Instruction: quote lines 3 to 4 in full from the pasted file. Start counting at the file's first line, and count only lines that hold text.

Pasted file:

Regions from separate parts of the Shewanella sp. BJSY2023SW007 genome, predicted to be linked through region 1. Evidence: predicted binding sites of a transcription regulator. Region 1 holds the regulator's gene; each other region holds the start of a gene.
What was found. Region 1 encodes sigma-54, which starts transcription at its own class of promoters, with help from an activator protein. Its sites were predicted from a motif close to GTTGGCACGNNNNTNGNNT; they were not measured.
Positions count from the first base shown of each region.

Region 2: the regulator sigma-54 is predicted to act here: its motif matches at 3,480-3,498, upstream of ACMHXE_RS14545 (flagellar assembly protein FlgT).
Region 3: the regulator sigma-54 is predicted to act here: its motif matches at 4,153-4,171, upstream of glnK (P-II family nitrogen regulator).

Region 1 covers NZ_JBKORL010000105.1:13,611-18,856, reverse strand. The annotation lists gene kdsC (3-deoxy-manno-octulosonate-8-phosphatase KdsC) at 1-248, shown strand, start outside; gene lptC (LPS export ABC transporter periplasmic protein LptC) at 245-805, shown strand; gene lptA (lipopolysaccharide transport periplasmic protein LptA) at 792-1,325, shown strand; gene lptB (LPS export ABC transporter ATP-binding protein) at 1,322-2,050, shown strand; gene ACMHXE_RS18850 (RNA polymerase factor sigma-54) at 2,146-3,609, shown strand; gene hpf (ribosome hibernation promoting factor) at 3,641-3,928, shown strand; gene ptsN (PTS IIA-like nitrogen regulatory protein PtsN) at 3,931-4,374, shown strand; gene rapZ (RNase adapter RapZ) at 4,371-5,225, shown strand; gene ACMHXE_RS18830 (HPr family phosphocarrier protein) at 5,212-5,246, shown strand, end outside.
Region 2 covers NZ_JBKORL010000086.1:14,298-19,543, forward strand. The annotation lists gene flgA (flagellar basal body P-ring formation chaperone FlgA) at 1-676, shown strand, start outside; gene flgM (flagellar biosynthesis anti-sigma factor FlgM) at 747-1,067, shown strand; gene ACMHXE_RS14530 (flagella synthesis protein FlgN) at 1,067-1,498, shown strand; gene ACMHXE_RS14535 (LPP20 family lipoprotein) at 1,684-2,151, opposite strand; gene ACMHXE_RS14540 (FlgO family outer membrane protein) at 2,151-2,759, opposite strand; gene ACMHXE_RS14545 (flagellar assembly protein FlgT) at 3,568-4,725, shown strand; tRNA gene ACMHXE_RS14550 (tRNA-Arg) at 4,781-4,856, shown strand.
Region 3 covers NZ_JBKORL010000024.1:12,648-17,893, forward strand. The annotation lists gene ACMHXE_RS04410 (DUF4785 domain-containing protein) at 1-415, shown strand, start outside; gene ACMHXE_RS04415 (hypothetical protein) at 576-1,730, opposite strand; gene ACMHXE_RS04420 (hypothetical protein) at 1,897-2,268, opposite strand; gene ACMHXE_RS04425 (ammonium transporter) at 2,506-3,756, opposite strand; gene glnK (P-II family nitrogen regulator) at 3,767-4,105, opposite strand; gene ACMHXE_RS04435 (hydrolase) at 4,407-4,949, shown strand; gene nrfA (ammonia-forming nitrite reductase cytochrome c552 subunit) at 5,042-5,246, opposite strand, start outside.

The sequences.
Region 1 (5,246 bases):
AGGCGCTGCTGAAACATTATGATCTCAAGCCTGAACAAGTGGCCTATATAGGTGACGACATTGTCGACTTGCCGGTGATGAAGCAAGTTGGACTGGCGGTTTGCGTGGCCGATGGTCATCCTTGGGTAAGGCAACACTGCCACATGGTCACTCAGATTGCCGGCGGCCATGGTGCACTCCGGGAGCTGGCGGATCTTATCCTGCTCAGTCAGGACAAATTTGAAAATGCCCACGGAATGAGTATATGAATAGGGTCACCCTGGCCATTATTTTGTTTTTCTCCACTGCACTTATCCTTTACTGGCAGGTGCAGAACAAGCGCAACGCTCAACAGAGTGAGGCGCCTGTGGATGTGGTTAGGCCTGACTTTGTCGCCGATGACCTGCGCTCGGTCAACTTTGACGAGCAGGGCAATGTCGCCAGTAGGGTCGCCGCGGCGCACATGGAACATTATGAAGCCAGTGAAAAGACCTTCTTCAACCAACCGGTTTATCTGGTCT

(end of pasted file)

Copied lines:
Positions count from the first base shown of each region.

Region 2: the regulator sigma-54 is predicted to act here: its motif matches at 3,480-3,498, upstream of ACMHXE_RS14545 (flagellar assembly protein FlgT).